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Why we should care about small, organic farmers

Why we should care about small, organic farmers

You care about your health. You care about the animals. You care about the planet. This is why you buy organic food. 

Great! Now here’s another component to care about: the small, local farmer. Why?

Simplified, if you don’t support local farmers, you support industrialized, mass production

Even if you buy organic or veggie or local – and even if you avoid eating animal foods – as long as you buy in big supermarkets, you are (in most of the cases) knowingly or unknowingly supporting the food industry. 95% of all money families spend on food in Belgium is spent in the supermarket, 2/3 of this in only 3 supermarket chains. 80% of the products sold in those supermarkets come from multinationals. Organic shops are already a better choice, since the products they carry are more likely to come from producers living the organic philosophy, producing on smaller scales and/or applying higher quality standards (e.g. demeter certifications). Still many products sold in bio shops are (industrially) processed and not necessarily healthy. The food industry is also more and more taking over organic companies (see below), which is usually not visible on the label, making it harder and harder to know who you are actually supporting when buying a certain product.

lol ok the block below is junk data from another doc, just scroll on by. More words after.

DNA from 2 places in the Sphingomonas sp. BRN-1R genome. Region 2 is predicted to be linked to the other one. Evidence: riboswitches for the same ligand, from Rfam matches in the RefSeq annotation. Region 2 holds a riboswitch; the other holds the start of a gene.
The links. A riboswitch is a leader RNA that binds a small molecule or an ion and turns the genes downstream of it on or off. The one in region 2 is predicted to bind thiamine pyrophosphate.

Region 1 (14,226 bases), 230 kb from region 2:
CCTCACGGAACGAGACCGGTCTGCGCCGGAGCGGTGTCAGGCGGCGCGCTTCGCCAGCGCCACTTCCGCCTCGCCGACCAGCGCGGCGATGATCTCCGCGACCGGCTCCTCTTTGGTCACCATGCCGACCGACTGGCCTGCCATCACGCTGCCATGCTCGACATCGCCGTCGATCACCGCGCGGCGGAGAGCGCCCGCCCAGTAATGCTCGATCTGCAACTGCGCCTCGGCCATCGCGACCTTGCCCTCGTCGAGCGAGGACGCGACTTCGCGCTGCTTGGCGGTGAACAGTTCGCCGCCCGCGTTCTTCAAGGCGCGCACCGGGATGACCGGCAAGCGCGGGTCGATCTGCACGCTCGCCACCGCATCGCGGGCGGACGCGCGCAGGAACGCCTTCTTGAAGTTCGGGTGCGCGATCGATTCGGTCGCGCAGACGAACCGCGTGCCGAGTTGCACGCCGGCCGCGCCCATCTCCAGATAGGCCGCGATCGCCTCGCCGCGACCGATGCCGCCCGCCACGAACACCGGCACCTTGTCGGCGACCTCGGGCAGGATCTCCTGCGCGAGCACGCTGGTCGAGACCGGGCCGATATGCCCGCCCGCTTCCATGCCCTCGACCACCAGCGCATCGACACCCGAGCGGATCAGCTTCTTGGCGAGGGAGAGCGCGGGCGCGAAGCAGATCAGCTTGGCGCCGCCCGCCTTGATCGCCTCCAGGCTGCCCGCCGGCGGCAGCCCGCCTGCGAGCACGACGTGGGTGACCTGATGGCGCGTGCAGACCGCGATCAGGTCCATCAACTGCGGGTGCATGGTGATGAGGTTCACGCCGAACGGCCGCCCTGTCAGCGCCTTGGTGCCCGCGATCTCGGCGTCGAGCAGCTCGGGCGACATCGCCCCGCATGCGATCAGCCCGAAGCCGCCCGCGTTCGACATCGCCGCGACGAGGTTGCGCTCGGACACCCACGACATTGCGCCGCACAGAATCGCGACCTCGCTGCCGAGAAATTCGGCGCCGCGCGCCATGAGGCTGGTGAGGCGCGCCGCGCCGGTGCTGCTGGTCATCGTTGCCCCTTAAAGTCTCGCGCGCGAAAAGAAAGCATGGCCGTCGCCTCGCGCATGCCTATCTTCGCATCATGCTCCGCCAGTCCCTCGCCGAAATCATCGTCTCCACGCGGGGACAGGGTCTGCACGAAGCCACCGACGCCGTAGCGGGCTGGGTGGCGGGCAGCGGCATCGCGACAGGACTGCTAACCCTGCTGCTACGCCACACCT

Organic and mass production just don’t go together.

A sustainable farm is an integrated one, meaning that animals fertilize the ground for the plants, that then feed the same animals, the farmer, his family and the customers. On such a farm, no fertilizers or animal foods have to be bought from third parties. However, such farm practices are only possible on a small scale. There is a limit to the number of acres a farmer can work just with his hands, the animals and small machinery and without having to rely on heavy machines wasting a lot of petrol/gas. Of course produce from small scale farming could still be marketed in supermarkets. However, a decentralized system would be required, allowing the marketing of produce from different farms under the same brand umbrella.

However, as soon as “mass production” enters the equation – even if it is organic mass production, sustainable farming practices have to be more or less compromised. A product sold in big supermarket chains is almost per definition produced in masses. Supermarkets usually prefer working with only one or two suppliers in order to keep the purchase price low and the dependency of the farmer on them high. As a consequence, more animals need to be held on less ground, increasing CO2 emissions (unless grazing is managed “holistically“). While still grazing for some part of their lives, they are then finished on subsidized soy and corn